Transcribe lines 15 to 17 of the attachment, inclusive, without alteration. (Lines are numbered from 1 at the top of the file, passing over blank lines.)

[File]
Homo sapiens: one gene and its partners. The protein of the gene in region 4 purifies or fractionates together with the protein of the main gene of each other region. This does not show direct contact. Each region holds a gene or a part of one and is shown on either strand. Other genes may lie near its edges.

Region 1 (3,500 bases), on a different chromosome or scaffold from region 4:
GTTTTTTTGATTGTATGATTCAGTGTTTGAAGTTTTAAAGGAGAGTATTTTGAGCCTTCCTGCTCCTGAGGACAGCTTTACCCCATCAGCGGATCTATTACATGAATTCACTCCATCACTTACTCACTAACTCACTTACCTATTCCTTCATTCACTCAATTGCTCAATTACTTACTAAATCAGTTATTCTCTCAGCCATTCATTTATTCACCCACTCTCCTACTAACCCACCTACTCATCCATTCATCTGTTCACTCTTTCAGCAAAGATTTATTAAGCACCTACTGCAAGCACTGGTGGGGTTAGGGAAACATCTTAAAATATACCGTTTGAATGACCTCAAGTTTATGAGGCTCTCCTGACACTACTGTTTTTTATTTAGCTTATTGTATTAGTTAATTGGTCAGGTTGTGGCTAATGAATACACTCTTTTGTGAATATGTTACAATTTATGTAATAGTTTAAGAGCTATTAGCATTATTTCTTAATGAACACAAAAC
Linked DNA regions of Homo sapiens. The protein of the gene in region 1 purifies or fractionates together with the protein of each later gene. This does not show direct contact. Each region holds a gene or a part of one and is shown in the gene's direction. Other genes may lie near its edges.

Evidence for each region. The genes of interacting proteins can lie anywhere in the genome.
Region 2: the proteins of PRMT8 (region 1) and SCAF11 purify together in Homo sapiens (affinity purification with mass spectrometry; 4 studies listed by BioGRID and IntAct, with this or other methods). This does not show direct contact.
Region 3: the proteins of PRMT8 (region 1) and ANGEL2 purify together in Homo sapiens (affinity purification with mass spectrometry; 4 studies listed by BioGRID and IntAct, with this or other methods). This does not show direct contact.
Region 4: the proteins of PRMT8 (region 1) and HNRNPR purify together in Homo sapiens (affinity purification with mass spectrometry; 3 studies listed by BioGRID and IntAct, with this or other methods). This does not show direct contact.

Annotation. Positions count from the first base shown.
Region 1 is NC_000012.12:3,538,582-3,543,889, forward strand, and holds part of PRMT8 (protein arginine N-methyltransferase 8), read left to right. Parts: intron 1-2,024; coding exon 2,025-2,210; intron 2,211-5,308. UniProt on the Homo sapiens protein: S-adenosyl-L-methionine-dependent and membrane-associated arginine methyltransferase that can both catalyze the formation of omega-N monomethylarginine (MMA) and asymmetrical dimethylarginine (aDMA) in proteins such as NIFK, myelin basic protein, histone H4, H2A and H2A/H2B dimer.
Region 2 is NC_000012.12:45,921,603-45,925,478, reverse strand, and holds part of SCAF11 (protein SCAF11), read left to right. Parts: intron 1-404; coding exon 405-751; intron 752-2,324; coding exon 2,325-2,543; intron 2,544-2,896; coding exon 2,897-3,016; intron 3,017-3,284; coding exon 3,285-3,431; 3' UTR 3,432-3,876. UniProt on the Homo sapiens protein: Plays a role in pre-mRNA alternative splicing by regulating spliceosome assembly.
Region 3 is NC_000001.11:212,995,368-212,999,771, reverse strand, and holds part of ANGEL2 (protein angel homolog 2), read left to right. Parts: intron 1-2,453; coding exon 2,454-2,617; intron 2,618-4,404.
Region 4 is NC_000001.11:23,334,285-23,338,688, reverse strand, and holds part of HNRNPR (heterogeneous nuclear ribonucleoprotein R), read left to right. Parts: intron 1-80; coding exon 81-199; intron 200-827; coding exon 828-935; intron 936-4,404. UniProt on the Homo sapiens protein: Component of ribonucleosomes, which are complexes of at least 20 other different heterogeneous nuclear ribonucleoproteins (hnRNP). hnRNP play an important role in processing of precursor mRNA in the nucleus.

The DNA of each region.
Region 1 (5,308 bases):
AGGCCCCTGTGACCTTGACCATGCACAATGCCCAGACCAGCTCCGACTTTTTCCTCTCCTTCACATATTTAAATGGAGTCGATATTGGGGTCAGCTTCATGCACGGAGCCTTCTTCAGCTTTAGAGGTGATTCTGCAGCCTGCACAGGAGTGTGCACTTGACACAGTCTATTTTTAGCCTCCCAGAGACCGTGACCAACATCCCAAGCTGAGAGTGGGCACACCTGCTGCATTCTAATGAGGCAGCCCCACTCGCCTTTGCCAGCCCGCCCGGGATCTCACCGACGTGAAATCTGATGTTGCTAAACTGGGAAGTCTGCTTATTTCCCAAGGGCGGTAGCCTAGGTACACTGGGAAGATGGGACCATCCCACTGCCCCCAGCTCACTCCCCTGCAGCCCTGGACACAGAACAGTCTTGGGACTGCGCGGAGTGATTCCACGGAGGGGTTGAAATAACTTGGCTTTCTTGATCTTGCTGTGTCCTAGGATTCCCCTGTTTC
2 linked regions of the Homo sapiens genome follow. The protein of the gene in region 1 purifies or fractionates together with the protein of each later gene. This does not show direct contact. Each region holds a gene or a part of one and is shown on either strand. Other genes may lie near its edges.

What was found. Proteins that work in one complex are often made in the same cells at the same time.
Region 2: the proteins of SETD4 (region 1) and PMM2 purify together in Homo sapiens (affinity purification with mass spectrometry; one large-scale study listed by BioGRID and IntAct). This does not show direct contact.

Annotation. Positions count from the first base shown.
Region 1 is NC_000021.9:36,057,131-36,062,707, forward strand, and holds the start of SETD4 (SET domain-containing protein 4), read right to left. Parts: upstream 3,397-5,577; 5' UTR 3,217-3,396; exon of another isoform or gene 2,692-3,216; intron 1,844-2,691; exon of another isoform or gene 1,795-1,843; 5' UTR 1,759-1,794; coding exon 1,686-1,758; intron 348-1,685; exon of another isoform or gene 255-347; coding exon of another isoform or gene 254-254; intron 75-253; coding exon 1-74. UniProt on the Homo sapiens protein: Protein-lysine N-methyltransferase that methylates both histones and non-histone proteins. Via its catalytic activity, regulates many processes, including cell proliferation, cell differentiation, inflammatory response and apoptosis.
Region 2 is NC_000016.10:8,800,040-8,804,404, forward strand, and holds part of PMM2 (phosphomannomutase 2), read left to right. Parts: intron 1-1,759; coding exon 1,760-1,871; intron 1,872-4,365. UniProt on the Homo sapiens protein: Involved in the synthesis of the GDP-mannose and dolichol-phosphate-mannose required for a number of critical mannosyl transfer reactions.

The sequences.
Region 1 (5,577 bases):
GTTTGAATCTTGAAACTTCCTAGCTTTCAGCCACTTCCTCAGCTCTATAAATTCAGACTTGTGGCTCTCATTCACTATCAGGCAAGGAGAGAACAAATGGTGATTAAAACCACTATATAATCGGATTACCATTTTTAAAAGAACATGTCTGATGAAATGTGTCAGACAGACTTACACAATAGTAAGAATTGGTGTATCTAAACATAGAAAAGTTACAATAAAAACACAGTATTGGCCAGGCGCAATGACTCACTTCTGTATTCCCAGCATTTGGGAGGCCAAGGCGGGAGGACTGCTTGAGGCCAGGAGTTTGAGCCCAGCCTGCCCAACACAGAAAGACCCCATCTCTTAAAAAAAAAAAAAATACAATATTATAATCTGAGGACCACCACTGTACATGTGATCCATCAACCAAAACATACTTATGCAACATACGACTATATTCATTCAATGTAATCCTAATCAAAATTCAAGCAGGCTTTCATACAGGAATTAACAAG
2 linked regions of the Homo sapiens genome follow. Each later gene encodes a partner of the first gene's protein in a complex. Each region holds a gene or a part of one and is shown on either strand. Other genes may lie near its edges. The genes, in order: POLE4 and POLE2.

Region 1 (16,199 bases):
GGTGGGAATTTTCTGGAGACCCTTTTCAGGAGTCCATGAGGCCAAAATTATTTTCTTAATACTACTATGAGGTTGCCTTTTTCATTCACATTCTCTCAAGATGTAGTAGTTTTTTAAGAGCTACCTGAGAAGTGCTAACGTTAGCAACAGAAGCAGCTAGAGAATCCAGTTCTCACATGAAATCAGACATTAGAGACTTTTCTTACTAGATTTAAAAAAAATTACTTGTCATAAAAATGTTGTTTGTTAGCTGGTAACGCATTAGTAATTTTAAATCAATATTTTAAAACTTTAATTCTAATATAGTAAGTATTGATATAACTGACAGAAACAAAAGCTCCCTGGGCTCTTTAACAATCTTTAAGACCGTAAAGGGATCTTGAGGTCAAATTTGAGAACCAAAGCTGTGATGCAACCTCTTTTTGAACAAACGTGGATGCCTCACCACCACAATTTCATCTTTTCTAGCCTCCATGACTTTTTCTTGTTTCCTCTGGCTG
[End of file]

Region 1 (5,308 bases):
AGGCCCCTGTGACCTTGACCATGCACAATGCCCAGACCAGCTCCGACTTTTTCCTCTCCTTCACATATTTAAATGGAGTCGATATTGGGGTCAGCTTCATGCACGGAGCCTTCTTCAGCTTTAGAGGTGATTCTGCAGCCTGCACAGGAGTGTGCACTTGACACAGTCTATTTTTAGCCTCCCAGAGACCGTGACCAACATCCCAAGCTGAGAGTGGGCACACCTGCTGCATTCTAATGAGGCAGCCCCACTCGCCTTTGCCAGCCCGCCCGGGATCTCACCGACGTGAAATCTGATGTTGCTAAACTGGGAAGTCTGCTTATTTCCCAAGGGCGGTAGCCTAGGTACACTGGGAAGATGGGACCATCCCACTGCCCCCAGCTCACTCCCCTGCAGCCCTGGACACAGAACAGTCTTGGGACTGCGCGGAGTGATTCCACGGAGGGGTTGAAATAACTTGGCTTTCTTGATCTTGCTGTGTCCTAGGATTCCCCTGTTTC
2 linked regions of the Homo sapiens genome follow. The protein of the gene in region 1 purifies or fractionates together with the protein of each later gene. This does not show direct contact. Each region holds a gene or a part of one and is shown on either strand. Other genes may lie near its edges.